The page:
JOHNSTOWN – How would officials respond to a shooter at Fulton-Montgomery Community College?
The college administration and faculty and various local law-enforcement agencies worked together Thursday to find out as they prepared themselves for the possible scenario.
They ran through staged drills to simulate the scenario of someone shooting in the area of the Campus View Student Housing Facility.
The drill was designed to test the ability to react to such an incident, college President Dustin Swanger said.
“There have been a number of shootings on campuses and in high schools over the last few years, and we have to be prepared, and this drill is designed to help us do that,” Swanger said. “The belief that it can’t happen here would be unrealistic because something like this can happen at any time.”
Swanger said a typical shooting incident would be over in about eight minutes, so campus security likely would be the first authorities on the scene before other emergency personnel would arrive within about 10 minutes.
“Our public safety would be the first responders and it would most likely be done before police arrive, so it’s important for us to become familiar with the situation now before something really happens,” Swanger said.
Throughout the late morning hours, the campus conducted three drills at the student housing involving different shooters, locations, wounded and fatalities.
For instance, the final drill involved two active shooters in two separate buildings in the student housing area where three victims played wounded, including a police officer responding to the shooting scenario.
There was an initial report at 11:19 a.m. that there had been a shooting at FM’s Student Housing, and FM’s Incident Command Team immediately were in communication with campus security for the simulated situation.
The Command Team assembled at the Public Safety Office on campus and immediately made a call to 911 and activated the Emergency Network and SUNY Alert Systems. The college also quickly established contact with a Department of Public Safety officer at the housing complex and notified State University of New York administrators.
Although the Incident Command Center in this drill was in the Public Safety Office and the emergency medical triage was Raider’s Cove in the athletic building, Swanger said the actual areas would be selected depending where the event was taking place.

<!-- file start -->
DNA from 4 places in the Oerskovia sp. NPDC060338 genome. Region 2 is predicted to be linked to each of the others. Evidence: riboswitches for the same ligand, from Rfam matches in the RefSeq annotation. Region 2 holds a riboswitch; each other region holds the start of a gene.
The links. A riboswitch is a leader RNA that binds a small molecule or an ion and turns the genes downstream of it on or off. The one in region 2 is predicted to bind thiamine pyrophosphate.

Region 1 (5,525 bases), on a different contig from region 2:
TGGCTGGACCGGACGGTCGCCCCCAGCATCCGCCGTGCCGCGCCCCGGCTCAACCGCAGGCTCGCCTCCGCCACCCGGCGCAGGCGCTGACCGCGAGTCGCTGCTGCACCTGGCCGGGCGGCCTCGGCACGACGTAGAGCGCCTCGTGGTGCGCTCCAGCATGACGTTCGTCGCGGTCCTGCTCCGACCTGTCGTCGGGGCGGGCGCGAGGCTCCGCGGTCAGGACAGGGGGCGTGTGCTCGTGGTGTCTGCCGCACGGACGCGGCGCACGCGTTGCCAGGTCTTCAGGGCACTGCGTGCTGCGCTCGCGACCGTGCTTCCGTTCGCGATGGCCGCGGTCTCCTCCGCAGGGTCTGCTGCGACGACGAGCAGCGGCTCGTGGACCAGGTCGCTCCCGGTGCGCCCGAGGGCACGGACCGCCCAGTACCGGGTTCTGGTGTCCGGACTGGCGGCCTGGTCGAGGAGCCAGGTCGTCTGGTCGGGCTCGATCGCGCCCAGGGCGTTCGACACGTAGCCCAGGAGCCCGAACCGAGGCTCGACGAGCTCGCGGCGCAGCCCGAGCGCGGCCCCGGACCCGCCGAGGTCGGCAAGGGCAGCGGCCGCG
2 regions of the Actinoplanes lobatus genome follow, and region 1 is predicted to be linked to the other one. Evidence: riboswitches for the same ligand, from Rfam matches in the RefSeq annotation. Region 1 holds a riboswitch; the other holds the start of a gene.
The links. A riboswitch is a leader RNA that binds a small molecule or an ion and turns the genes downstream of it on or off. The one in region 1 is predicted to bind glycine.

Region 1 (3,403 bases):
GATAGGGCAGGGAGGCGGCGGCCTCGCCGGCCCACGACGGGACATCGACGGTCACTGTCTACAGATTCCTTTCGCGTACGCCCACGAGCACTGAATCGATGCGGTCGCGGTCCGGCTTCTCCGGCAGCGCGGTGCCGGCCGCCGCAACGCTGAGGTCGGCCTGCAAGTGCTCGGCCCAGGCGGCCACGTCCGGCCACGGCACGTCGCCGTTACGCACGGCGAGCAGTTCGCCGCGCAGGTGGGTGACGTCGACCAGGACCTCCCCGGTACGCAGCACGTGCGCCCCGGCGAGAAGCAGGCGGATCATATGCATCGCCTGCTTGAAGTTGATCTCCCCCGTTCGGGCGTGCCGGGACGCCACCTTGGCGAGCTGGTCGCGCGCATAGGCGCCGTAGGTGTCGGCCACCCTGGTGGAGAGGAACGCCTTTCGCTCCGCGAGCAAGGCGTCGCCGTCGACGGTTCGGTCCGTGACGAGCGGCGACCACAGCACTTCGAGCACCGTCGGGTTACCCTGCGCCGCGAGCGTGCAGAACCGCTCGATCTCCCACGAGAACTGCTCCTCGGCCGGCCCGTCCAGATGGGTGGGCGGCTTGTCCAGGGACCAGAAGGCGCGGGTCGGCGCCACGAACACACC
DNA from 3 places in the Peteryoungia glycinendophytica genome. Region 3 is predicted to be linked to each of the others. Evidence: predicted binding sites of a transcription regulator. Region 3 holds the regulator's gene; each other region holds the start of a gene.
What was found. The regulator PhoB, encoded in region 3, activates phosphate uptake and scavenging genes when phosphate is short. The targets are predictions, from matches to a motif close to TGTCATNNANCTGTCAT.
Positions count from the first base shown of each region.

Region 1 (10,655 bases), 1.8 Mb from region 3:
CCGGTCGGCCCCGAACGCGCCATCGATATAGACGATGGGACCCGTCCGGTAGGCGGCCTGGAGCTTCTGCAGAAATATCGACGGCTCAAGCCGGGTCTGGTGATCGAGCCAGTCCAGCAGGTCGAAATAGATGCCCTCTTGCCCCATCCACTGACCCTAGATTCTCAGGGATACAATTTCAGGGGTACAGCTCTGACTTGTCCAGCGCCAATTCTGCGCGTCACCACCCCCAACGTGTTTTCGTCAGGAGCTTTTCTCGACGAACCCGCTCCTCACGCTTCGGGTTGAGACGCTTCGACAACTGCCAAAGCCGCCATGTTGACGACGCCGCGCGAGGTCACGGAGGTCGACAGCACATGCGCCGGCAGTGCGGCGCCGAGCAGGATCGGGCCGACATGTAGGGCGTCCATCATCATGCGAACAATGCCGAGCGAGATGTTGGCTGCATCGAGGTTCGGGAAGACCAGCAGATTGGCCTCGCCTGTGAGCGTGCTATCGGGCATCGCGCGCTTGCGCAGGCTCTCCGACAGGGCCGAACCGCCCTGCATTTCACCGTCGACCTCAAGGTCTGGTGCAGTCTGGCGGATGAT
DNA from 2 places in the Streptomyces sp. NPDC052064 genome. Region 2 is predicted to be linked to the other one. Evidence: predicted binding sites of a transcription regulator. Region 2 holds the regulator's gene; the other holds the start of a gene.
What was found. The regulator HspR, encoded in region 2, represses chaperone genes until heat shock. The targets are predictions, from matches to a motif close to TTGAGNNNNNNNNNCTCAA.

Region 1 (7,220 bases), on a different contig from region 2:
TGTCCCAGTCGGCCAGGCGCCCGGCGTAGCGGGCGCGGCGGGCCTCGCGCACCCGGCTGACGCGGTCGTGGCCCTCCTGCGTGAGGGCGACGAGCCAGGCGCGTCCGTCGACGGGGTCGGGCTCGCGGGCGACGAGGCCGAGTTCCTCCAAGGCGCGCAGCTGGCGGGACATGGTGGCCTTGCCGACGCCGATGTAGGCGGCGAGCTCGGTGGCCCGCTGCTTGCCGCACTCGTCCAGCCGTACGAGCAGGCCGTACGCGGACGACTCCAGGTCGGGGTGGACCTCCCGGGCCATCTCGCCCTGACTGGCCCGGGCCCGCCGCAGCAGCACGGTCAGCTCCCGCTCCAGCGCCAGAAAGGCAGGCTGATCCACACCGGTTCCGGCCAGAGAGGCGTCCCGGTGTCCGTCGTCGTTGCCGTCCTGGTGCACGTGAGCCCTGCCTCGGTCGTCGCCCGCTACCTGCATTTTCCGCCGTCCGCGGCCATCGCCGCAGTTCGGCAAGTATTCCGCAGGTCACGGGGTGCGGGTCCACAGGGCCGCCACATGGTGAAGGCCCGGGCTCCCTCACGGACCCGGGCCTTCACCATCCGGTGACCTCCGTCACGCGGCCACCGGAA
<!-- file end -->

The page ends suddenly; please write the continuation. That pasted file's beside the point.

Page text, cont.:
The Command Team had a variety of tasks to assign in a matter of minutes, including: stage a fire department location, decide who will answer incoming calls, who would have direct radio contact with DPS, who would monitor the video surveillance and work with police to identify the location of possible victims and the active shooter, who would maintain the list of the wounded, deceased and number of shooters, and finally assign who would coordinate communication with the families of students and staff.
The active-shooter drills were scheduled to take place at the Campus View Student Housing Facility between 9 a.m. and 3 p.m. Swanger said a definite time wasn’t set for the drill because the college wanted to make the planned incident as real as possible. In a real shooting scenario, the college would have no notice of a potential shooting before it took place, so the college conducted business as usual on campus.
He said a few years ago, the college did an active-shooter drill on the main campus, and the law enforcement officials involved asked the college to conduct a similar drill in the student housing complex.
“I certainly hope this is a drill we never have to engage, but it is a drill that is important for us to practice,” Swanger said.
Although this was a staged drill, those in the command center were serious while screams and gunfire could be heard over the radio. The director of IT at the college, Greg Roth, was on the line with 911 dispatch for the first two scenarios so the college could be prepared for the type of information dispatch to request in a real situation.
The college had the support of several law-enforcement agencies and emergency responders.
“When a life-threatening event happens, area agencies need to respond in a timely manner. It’s important for us to work together and be on the same page. Of course, there were a few glitches, but that’s the reason behind the training, to figure it out now,” said Mark Pierce, FM’s director of public safety.
Swanger said overall, the three planned shooter drills went well and gave the law enforcement agencies and campus staff experience in what can be a chaotic situation.
“We ran through three scenarios, and as each scenario happened, we became more comfortable with our roles,” Swanger said. “We also realized how chaotic a situation like this can seem when trying to gather information for 911 dispatch while officers are engaging the suspect. It was also the first time many of the local emergency responders have been to Campus View, so it was a worthwhile event for them as well.”
Levi Pascher can be reached at [email protected].